If I had a do over, ‘Dr. Hatchet-Man’ would have been otherwise occupied. He cut me from stem to stern, including right through the critical nerve from brain to vagina to clitoris where all sexual feeling is derived.

After the cord was released from my daughter’s neck, a mysterious force took over and ejected her in a tidal wave of embryonic fluids and blood. The doctor was covered from head to toe in our shared goo that my sprinkler system shot out after Adie’s shoulders bucked out like a plug. Dr. Hatchet-Man was gasping through his mask. 

I was shocked and delighted, and felt somehow that by getting out of the way and observing the labor squeezes, that I got to witness Adie’s birth, mostly as it was meant to be. It was like feeling the essence of the force of God (autonomic nervous system) buried within me and watching it act on my behalf. It had been an act of salvation in an otherwise beleaguered and forsaken past. (More on this in my first book, The Path to Cure, our free audio book.)

It was a monumental event in my life as I learned that struggle was how I’d been told birth is supposed to go. I feel that it has to do with how we’ve been conditioned by patriarchy and industrialized birth, and other women like me, victimized to believe we need that medical intervention to save us, instead of saving ourselves. It serves their mandate to keep us small, unempowered, and believing that we’re in need of their costly interventions, including episiotomies from stem to stern.

The cost, though, is completely a tax on our liberty and freedom to know just how powerful we truly are. I know now that they want us on our backs, drugged, and afraid. That this is how the medical tyranny system wants us kept, not knowing our innate, full, primal sexual power. This way, we never get to know our own innate treasure, buried at the root of our primal beingness, and fight back for what we know is our intended birthright(s).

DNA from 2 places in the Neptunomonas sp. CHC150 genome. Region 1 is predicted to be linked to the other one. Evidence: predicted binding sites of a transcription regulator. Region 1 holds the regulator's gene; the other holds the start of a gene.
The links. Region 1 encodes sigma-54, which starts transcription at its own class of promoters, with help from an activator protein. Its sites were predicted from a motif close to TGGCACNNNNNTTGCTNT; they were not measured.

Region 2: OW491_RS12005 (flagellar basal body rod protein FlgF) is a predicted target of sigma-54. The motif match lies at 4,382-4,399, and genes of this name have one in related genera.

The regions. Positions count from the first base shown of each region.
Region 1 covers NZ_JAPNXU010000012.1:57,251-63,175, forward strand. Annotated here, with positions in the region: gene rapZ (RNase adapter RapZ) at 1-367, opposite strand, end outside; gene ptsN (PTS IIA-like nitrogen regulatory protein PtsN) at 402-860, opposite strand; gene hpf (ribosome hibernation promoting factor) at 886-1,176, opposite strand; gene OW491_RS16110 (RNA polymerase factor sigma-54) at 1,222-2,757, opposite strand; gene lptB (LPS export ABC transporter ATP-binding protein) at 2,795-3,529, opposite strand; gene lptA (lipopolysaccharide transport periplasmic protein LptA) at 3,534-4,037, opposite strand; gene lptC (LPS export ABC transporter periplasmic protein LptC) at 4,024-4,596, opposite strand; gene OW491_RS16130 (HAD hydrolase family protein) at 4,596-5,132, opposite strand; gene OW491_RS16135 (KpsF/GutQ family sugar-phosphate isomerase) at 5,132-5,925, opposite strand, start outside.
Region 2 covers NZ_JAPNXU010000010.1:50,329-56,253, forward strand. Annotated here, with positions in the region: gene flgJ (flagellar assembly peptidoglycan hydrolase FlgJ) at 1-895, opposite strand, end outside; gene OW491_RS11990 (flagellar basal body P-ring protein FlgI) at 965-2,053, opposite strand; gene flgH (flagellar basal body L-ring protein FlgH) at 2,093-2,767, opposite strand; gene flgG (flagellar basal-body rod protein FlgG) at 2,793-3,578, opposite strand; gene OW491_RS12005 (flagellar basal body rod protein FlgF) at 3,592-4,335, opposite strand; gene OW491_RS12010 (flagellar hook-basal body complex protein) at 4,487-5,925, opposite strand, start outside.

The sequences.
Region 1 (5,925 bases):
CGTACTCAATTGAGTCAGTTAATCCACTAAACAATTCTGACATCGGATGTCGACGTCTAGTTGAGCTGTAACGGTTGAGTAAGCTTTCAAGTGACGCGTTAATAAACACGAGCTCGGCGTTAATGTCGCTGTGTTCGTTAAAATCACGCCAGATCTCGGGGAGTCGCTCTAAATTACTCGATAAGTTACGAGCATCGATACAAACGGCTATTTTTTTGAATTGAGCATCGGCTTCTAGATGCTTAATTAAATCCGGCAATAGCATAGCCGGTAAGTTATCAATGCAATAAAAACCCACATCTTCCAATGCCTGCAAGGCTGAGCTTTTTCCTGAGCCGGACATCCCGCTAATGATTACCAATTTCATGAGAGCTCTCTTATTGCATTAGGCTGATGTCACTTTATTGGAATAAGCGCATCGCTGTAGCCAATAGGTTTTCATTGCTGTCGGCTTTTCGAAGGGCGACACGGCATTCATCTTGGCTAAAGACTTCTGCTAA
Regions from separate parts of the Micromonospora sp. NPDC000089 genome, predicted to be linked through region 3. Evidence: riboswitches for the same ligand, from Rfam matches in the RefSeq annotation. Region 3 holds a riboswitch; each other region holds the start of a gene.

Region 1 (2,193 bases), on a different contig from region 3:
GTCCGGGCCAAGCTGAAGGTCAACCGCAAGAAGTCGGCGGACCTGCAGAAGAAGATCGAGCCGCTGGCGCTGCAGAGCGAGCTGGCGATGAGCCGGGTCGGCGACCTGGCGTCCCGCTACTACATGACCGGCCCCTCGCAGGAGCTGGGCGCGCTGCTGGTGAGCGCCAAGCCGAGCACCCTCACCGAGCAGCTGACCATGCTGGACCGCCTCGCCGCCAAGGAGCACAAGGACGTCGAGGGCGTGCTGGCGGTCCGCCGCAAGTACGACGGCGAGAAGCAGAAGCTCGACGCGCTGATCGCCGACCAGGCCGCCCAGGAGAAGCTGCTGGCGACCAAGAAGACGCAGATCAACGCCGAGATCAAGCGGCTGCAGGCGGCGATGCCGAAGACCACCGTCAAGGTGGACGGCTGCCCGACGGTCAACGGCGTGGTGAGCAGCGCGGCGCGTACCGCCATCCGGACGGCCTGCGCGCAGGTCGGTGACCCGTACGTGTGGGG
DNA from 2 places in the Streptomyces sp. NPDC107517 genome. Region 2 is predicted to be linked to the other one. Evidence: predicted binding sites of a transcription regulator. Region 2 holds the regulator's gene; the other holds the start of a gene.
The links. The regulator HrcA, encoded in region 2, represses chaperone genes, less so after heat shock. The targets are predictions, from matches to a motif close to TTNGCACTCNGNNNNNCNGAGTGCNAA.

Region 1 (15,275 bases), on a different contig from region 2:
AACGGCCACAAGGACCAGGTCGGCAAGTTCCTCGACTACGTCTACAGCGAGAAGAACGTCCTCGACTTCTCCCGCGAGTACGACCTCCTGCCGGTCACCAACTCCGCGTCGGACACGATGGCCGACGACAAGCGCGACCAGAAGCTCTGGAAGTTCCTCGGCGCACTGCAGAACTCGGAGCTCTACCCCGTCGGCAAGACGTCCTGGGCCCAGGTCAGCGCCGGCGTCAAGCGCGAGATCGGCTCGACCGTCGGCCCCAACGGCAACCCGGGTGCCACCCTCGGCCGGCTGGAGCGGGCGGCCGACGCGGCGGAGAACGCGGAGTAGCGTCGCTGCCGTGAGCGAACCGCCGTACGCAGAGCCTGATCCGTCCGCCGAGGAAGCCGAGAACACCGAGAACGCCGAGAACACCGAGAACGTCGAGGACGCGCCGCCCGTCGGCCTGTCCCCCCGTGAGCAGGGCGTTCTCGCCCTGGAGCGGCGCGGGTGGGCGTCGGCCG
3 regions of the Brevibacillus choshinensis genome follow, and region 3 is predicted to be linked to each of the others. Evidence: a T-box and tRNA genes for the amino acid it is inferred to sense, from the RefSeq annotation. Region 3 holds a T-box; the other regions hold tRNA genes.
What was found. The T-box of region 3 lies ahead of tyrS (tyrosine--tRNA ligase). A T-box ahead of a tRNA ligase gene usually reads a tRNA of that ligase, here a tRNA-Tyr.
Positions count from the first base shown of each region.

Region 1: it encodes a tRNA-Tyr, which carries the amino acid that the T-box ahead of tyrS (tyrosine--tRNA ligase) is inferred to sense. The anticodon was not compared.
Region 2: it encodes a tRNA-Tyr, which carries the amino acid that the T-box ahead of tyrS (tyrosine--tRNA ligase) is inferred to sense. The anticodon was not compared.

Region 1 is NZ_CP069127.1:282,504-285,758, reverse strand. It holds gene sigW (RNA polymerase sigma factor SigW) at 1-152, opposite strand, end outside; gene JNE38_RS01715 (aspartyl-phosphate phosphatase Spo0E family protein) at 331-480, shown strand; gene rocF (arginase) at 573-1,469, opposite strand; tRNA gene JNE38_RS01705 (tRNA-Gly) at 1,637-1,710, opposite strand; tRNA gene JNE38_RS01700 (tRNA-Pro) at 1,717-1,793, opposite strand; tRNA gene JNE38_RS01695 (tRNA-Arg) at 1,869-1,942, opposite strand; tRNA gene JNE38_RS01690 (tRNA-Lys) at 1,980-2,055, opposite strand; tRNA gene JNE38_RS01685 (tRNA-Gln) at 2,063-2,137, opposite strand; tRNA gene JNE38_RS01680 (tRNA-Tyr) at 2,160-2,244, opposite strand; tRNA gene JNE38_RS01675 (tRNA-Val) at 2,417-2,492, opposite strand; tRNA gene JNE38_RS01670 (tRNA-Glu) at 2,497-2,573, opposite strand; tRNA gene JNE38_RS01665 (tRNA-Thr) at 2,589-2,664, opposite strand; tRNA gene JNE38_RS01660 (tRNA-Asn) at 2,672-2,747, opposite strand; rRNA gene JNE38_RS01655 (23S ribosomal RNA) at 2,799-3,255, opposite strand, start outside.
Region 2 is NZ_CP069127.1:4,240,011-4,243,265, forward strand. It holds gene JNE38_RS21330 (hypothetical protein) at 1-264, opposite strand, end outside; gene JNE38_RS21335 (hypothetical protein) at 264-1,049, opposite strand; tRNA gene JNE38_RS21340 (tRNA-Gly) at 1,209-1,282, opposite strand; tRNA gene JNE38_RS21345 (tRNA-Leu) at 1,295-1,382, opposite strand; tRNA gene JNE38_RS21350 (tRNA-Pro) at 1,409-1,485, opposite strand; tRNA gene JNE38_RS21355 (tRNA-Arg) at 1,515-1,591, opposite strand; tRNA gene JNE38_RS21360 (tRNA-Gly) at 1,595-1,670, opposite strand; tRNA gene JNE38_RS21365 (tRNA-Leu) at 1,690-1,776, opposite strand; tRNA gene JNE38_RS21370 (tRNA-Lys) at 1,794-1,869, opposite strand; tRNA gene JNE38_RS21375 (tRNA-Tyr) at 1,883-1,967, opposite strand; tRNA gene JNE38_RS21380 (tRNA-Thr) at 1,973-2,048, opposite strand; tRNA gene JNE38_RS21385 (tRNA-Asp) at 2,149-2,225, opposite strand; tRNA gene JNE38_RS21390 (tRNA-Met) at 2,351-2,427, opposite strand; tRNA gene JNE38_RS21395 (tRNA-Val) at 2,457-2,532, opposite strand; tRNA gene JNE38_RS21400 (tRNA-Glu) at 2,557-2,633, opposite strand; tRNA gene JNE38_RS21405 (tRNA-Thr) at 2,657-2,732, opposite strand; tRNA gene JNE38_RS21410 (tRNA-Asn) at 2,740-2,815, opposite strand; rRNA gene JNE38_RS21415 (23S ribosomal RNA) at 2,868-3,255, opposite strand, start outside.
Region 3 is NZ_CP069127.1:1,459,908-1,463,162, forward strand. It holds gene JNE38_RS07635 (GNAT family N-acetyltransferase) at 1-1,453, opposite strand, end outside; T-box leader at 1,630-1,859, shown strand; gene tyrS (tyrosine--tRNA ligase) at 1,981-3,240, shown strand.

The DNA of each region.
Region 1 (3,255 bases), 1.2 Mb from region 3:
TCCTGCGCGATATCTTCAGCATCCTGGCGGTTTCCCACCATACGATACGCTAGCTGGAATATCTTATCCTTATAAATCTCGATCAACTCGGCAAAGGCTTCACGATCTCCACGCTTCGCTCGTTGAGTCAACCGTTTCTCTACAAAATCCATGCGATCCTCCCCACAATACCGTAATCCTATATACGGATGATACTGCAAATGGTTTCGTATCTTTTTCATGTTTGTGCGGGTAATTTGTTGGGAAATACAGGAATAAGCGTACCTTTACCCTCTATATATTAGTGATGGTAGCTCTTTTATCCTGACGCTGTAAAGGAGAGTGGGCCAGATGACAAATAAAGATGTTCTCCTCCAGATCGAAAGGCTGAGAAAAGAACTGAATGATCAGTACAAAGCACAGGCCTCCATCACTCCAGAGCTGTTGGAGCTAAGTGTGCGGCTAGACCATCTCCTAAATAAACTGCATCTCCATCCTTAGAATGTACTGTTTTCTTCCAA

Even though I spent years restoring what was lost that day, the power of that “Fetal Ejection Reflex” was enough. Its innate force was the deciding event that turned me from victim to warrior woman, even though I was to be hobbled in ways unimaginable by Dr. Hatchet-Man. 

I’m thankful for my daughter and her wisdom shared with me that day, and also Irene. It is true that if we women had stuck together, we would have been just fine to slip that cord gently over Adie’s head and left my perineum wholly intact. 

I would not have lost critical feeling to my sex that day, for which I’ve paid the price of that unnecessary patriarchal intervention. Knowledgeable women, much wiser than I, have taught me that there are other principled ways to release a babe such as Adie, who arrived right on time (i.e. on her time), and not to have harmed my pleasure-seeking body unnecessarily for her sake.  


One thought on “Fetal Ejection Reflex, Or The Big ‘Whoosh!”

  1. Paul Bowman

    I just keep learning!
    Our midwife that we use named Serena is amazing. She is a patient now and is learning like crazy. She is reading and enjoying Spiritual Translocation which is a fantastic book!

Leave a Reply

Your email address will not be published. Required fields are marked *